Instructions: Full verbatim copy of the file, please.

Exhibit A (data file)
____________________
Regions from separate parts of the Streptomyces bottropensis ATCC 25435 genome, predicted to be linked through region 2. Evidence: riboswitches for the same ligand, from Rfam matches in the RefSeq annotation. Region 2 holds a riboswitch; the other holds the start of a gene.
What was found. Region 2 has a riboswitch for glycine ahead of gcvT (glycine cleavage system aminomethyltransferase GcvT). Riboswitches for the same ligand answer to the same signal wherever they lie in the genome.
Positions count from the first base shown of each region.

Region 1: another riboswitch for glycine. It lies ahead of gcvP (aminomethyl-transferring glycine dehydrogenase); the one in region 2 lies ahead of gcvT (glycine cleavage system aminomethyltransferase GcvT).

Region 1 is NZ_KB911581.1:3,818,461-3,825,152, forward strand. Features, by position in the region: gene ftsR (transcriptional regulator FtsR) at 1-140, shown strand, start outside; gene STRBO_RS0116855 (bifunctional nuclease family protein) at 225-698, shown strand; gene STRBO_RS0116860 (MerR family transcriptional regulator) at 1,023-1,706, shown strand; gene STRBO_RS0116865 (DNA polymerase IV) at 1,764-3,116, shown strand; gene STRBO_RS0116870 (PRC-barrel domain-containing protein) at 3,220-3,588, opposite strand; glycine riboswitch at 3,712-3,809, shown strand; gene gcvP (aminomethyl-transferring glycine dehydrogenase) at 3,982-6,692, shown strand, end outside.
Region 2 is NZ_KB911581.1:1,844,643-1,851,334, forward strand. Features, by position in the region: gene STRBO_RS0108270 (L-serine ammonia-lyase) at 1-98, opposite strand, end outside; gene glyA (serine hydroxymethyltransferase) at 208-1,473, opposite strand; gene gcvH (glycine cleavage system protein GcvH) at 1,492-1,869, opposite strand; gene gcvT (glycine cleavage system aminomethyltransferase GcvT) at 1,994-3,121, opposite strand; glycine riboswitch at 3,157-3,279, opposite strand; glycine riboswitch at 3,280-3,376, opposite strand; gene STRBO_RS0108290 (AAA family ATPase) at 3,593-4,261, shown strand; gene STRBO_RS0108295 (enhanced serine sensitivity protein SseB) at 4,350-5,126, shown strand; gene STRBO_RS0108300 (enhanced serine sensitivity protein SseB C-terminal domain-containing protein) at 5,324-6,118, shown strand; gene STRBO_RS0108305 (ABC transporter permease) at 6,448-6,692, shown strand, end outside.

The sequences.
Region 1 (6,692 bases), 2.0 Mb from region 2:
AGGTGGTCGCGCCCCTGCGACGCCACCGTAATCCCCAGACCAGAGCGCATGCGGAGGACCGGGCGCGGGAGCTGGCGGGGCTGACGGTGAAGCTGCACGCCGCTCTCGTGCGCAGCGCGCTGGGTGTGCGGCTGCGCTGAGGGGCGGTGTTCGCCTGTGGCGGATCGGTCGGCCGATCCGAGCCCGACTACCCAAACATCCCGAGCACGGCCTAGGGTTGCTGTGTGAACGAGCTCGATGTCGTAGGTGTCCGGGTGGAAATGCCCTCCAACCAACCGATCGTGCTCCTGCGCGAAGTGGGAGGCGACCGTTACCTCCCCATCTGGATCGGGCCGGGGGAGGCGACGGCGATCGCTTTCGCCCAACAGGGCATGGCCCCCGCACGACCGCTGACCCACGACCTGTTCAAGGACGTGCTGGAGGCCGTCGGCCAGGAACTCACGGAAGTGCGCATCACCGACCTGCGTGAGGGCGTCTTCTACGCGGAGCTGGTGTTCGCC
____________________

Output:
Regions from separate parts of the Streptomyces bottropensis ATCC 25435 genome, predicted to be linked through region 2. Evidence: riboswitches for the same ligand, from Rfam matches in the RefSeq annotation. Region 2 holds a riboswitch; the other holds the start of a gene.
What was found. Region 2 has a riboswitch for glycine ahead of gcvT (glycine cleavage system aminomethyltransferase GcvT). Riboswitches for the same ligand answer to the same signal wherever they lie in the genome.
Positions count from the first base shown of each region.

Region 1: another riboswitch for glycine. It lies ahead of gcvP (aminomethyl-transferring glycine dehydrogenase); the one in region 2 lies ahead of gcvT (glycine cleavage system aminomethyltransferase GcvT).

Region 1 is NZ_KB911581.1:3,818,461-3,825,152, forward strand. Features, by position in the region: gene ftsR (transcriptional regulator FtsR) at 1-140, shown strand, start outside; gene STRBO_RS0116855 (bifunctional nuclease family protein) at 225-698, shown strand; gene STRBO_RS0116860 (MerR family transcriptional regulator) at 1,023-1,706, shown strand; gene STRBO_RS0116865 (DNA polymerase IV) at 1,764-3,116, shown strand; gene STRBO_RS0116870 (PRC-barrel domain-containing protein) at 3,220-3,588, opposite strand; glycine riboswitch at 3,712-3,809, shown strand; gene gcvP (aminomethyl-transferring glycine dehydrogenase) at 3,982-6,692, shown strand, end outside.
Region 2 is NZ_KB911581.1:1,844,643-1,851,334, forward strand. Features, by position in the region: gene STRBO_RS0108270 (L-serine ammonia-lyase) at 1-98, opposite strand, end outside; gene glyA (serine hydroxymethyltransferase) at 208-1,473, opposite strand; gene gcvH (glycine cleavage system protein GcvH) at 1,492-1,869, opposite strand; gene gcvT (glycine cleavage system aminomethyltransferase GcvT) at 1,994-3,121, opposite strand; glycine riboswitch at 3,157-3,279, opposite strand; glycine riboswitch at 3,280-3,376, opposite strand; gene STRBO_RS0108290 (AAA family ATPase) at 3,593-4,261, shown strand; gene STRBO_RS0108295 (enhanced serine sensitivity protein SseB) at 4,350-5,126, shown strand; gene STRBO_RS0108300 (enhanced serine sensitivity protein SseB C-terminal domain-containing protein) at 5,324-6,118, shown strand; gene STRBO_RS0108305 (ABC transporter permease) at 6,448-6,692, shown strand, end outside.

The sequences.
Region 1 (6,692 bases), 2.0 Mb from region 2:
AGGTGGTCGCGCCCCTGCGACGCCACCGTAATCCCCAGACCAGAGCGCATGCGGAGGACCGGGCGCGGGAGCTGGCGGGGCTGACGGTGAAGCTGCACGCCGCTCTCGTGCGCAGCGCGCTGGGTGTGCGGCTGCGCTGAGGGGCGGTGTTCGCCTGTGGCGGATCGGTCGGCCGATCCGAGCCCGACTACCCAAACATCCCGAGCACGGCCTAGGGTTGCTGTGTGAACGAGCTCGATGTCGTAGGTGTCCGGGTGGAAATGCCCTCCAACCAACCGATCGTGCTCCTGCGCGAAGTGGGAGGCGACCGTTACCTCCCCATCTGGATCGGGCCGGGGGAGGCGACGGCGATCGCTTTCGCCCAACAGGGCATGGCCCCCGCACGACCGCTGACCCACGACCTGTTCAAGGACGTGCTGGAGGCCGTCGGCCAGGAACTCACGGAAGTGCGCATCACCGACCTGCGTGAGGGCGTCTTCTACGCGGAGCTGGTGTTCGCC